71. 88.
    For the age differentials in Florence, see Michael Rocke, Forbidden Friendships: Homosexuality and Male Culture in Renaissance Florence (Oxford: Oxford University Press, 1996), pp. 113–117; for Venice,Google Scholar
  72. see Guido Ruggiero, The Boundaries of Eros: Sex Crime and Sexuality in Renaissance Venice (Oxford: Oxford University Press, 1985), pp. 123–124.Google Scholar
  73. 93.
    On the use of the term kinaidos to police male erotic behavior in ancient Athenian society, see John J. Winkler, “Laying Down the Law: The Oversight of Men’s Sexual behavior in Classical Athens,” in his The Constraints of Desire: The Anthropology of Sex and Gender in Ancient Greece (New York: Routledge, 1990), pp. 45–70.Google Scholar
  74. For a recent discussion of kinaidos and the related concept katapugon, see James N. Davidson, Courtesans and Fishcakes: The Consuming Passions of Classical Athens (New York: St. Martins Press, 1997), pp. 167–182. On the Roman cinaedus, see Williams, Roman Homosexuality pp. 175–178Google Scholar
  75. John R. Clarke, Looking at Lovemaking: Constructions of Sexuality in Roman Art, 100 B.C.–A.D. 250 (Berkeley: University of California Press, 2001), pp. 84–85, 234–235. All these discussions make it clear that Singleton’s translation of cinaedus as “satyrs” (Castiglione, p. 116, n. 6) is excessively coy.Google Scholar
  76. 94.
    There are a number of studies of the jokes in The Book of the Courtier most interesting for our purposes is Robert Grudin, “Renaissance Laughter: The Jests in Castiglione’s Il Cortegiano,” Neophilologus 58 (1974): 199–204, which argues that the jokes are a way of dealing with the moral depravity of contemporary Italy. If Grudin is correct, sodomy may thus be understood as an aspect of that depravity.CrossRefGoogle Scholar
  77. Cf. on joking as a form of social control more generally Giuseppe Falvo, “The Art of ‘Facezie’ in Castiglione’s Cortegiano,” in Interpreting the Italian Renaissance: Literary Perspectives, ed. Antonio Toscano (Stony Brook, NY: Forum Italicum, 1991), pp. 127–137Google Scholar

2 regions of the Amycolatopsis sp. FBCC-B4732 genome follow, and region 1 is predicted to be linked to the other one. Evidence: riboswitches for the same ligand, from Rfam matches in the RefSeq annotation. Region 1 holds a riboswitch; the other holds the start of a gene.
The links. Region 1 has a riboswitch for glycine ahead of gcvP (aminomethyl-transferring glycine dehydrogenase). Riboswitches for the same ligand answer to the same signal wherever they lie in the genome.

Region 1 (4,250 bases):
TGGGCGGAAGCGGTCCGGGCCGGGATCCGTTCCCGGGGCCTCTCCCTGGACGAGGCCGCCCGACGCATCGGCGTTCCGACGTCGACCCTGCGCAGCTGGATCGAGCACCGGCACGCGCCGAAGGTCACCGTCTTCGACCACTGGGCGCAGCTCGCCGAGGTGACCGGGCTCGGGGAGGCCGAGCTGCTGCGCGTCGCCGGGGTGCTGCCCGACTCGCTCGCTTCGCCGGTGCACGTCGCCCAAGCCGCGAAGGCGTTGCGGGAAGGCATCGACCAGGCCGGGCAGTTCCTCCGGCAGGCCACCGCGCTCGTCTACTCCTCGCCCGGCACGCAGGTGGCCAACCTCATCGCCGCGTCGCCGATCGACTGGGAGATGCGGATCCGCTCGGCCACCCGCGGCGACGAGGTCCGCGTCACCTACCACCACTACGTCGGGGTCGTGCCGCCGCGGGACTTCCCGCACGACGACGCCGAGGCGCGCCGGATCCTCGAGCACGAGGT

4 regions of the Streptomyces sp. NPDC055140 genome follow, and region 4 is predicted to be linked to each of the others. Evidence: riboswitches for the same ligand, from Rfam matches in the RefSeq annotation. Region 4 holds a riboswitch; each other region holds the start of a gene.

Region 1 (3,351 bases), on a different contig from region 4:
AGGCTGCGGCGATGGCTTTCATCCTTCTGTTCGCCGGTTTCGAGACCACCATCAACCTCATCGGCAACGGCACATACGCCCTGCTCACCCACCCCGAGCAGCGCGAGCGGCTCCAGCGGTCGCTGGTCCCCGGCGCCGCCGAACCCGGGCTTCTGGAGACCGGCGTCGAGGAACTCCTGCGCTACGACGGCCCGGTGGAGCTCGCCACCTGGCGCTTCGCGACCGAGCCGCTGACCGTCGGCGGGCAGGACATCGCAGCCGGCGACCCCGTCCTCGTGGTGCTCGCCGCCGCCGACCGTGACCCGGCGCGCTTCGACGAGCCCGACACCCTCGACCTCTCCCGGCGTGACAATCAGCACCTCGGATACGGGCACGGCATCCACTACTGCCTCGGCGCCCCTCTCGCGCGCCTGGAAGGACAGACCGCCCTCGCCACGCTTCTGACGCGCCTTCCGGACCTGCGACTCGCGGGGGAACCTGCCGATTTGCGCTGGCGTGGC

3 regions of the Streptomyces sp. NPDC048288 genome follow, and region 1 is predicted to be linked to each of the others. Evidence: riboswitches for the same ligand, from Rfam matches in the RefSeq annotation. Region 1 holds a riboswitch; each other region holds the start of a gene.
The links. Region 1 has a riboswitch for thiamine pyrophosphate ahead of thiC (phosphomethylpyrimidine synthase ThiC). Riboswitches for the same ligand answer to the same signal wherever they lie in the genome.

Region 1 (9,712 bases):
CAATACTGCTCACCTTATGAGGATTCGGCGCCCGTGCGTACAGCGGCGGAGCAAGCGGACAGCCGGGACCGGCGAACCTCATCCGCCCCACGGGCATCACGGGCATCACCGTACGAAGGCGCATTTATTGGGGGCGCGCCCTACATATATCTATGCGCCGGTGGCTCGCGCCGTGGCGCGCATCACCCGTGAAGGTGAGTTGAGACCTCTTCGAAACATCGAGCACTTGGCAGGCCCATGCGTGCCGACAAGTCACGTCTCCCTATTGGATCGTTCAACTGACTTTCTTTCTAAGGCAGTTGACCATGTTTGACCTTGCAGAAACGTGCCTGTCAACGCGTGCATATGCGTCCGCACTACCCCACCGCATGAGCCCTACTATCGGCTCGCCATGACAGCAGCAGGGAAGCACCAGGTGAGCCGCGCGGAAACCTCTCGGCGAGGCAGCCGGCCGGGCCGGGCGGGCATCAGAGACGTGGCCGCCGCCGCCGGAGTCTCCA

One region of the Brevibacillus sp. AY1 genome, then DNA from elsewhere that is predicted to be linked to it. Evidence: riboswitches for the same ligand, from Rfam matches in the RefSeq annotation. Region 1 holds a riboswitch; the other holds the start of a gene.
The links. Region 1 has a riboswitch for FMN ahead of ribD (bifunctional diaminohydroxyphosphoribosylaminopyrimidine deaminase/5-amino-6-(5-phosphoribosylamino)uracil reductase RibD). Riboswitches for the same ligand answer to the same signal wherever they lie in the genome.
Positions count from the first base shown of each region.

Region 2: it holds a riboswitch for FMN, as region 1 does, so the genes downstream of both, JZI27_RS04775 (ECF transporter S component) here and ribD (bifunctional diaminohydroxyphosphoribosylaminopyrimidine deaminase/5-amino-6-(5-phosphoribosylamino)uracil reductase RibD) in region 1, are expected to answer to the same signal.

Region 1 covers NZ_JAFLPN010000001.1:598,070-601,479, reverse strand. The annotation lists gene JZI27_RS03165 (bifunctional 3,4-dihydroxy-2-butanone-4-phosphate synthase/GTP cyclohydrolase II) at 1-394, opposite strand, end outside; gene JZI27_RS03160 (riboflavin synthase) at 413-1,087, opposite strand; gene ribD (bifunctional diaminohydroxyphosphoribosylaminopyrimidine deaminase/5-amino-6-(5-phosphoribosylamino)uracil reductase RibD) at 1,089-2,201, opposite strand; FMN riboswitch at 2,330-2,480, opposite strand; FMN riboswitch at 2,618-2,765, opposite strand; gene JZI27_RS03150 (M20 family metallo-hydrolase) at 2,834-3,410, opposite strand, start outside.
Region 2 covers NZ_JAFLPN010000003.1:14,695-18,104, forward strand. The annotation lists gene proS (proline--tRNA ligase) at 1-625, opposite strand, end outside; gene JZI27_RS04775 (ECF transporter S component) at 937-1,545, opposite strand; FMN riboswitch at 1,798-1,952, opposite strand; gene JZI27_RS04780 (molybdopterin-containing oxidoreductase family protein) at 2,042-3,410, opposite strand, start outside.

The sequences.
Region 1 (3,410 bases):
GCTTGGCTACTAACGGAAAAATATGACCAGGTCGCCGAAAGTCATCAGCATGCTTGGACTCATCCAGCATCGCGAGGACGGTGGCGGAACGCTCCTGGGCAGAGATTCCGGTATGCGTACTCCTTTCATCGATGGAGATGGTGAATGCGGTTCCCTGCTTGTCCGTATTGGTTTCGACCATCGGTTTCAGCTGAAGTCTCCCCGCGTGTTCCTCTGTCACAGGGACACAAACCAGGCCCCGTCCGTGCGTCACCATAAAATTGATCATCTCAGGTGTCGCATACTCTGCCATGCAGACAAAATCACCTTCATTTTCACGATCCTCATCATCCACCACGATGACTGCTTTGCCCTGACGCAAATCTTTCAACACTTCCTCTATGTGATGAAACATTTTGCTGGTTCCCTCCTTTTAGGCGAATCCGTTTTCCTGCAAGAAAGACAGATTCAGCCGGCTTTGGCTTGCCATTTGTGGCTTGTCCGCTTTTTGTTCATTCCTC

78. Robert S. Dombroski, “A Note on Jokes and their Relation to the Perfect Courtier,” Italiana 9 (2000): 132–137.Google Scholar
  79. 95.
    On Castiglione’s debt to Bembo, see Piero Floriani, Bembo e Castiglione: Studi sul classicismo del Cinquecento (Rome: Bulzoni, 1976), pp. 169–186. On Bembo’s “closed” dialogue form, see Olga Zorzi Pugliese, “Bembo and the ‘Dialogic’ Path of Love,” in Italiana 1988: Selected Papers fom the Proceedings of the Fifth Annual Conference of the American Association of Teachers of Italian, November 18–20, 1988, Monterey, California, ed. Albert N. Mancini, Paolo A. Giordano, and Anthony J. Tamburri (River Forest, IL: Rosary College, 1990), pp. 109–119f.Google Scholar
  80. 96.
    But cf. Cinzia di Giulio, “La mimesi dell’amore nel CortegianoRomance Notes 36 (1996): 253–260, which argues that Castiglione’s vision of love is more realistic and corporeal than is usually believed.Google Scholar
  81. 97.
    On this multivoiced dialogism of The Book of the Courtier, see Roland Galle, “Dialogform und Menschenbild in Castigliones Il libro del Cortegiano,” Neohelicon 17.1 (1990): 233–251CrossRefGoogle Scholar
  82. Silke Segler-Messner, “Der Dialog als Raum spielerischer Selbstenfaltung: Baldessar Castiglione, Stefano Guazzo, Moderata Fonte,” in Spielwelten: Performanz und Inszenierunng in der Renaissance ed. Klaus W. Hempfer and Helmut Pfeiffer (Stuttgart: Franz Steiner, 2002), pp. 47–66, at pp. 50–55.,Google Scholar
  83. 98.
    But cf. Lawrence Lipking, “The Dialectic of Il Cortegiano,” PMLA 81 (1966): 355–362, for an argument that the text remains dialogical throughout because of its “unresolved reciprocation between ideas and life,” p. 362.CrossRefGoogle Scholar
  84. 99.
    On Tullia d’Aragona’s potentially disruptive presence in Speroni’s dialogue, see Robert Buranello, “Figura meretricis: Tullia d’Aragona in Sperone Speroni’s Dialogo d’amore,” Spunti e Ricerche 15 (2000): 53–68.Google Scholar
  85. On her own dialogical relationship to these earlier dialogues, especially in terms of the addition of an explicitly feminine voice to them, see Janet Smarr, “A Dialogue of Dialogues: Tullia dAragona and Sperone Speroni,” Modern Language Notes 113 (1998): 204–212Google Scholar
  86. Ann Rosalind Jones, “Enabling Sites and Gender Difference: Reading City Women with Men,” Women’s Studies 19.2 (1991): 239–249.CrossRefGoogle Scholar
  87. 102.
    See p. 110 of Russell’s and Merry’s translation, and Russell’s n. 81, as well as p. 57, n. 8. The source for this information is Umberto Pirotti, Benedetto Varchi e la cultura del suo tempo (Florence: Olschki, 1971), pp. 14–15, 28–29, but this entire section of Pirotti’s book, pp. 1–63, is of interest.Google Scholar
  88. 105.
    See La Cazzaria, trans. Moulton, pp. 125–164. For an analysis of the allegory, see Paula Findlen, “Humanism, Politics, and Pornography in Renaissance Italy,” in The Invention of Pornography: Obscenity and the Origins of Modernity, 1500–1800, ed. Lynn Hunt (New York: Zone, 1993), pp. 49–108, at pp. 86–94;Google Scholar